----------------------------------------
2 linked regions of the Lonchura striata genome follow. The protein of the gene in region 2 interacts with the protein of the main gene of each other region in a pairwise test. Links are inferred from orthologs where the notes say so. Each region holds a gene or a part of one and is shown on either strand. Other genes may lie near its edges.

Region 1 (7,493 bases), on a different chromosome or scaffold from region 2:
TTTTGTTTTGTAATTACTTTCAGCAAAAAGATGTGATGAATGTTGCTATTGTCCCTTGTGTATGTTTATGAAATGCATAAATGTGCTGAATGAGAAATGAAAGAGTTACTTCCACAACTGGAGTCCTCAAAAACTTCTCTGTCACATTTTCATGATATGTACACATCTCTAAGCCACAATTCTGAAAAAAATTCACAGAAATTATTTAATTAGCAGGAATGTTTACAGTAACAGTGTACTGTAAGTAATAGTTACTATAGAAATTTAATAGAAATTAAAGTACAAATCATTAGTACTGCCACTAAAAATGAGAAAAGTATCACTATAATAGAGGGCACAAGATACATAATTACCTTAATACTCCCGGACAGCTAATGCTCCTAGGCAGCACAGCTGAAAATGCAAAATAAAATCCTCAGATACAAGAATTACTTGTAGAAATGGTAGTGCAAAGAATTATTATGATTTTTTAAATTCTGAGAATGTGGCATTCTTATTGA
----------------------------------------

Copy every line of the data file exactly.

2 linked regions of the Lonchura striata genome follow. The protein of the gene in region 2 interacts with the protein of the main gene of each other region in a pairwise test. Links are inferred from orthologs where the notes say so. Each region holds a gene or a part of one and is shown on either strand. Other genes may lie near its edges.

Region 1 (7,493 bases), on a different chromosome or scaffold from region 2:
TTTTGTTTTGTAATTACTTTCAGCAAAAAGATGTGATGAATGTTGCTATTGTCCCTTGTGTATGTTTATGAAATGCATAAATGTGCTGAATGAGAAATGAAAGAGTTACTTCCACAACTGGAGTCCTCAAAAACTTCTCTGTCACATTTTCATGATATGTACACATCTCTAAGCCACAATTCTGAAAAAAATTCACAGAAATTATTTAATTAGCAGGAATGTTTACAGTAACAGTGTACTGTAAGTAATAGTTACTATAGAAATTTAATAGAAATTAAAGTACAAATCATTAGTACTGCCACTAAAAATGAGAAAAGTATCACTATAATAGAGGGCACAAGATACATAATTACCTTAATACTCCCGGACAGCTAATGCTCCTAGGCAGCACAGCTGAAAATGCAAAATAAAATCCTCAGATACAAGAATTACTTGTAGAAATGGTAGTGCAAAGAATTATTATGATTTTTTAAATTCTGAGAATGTGGCATTCTTATTGA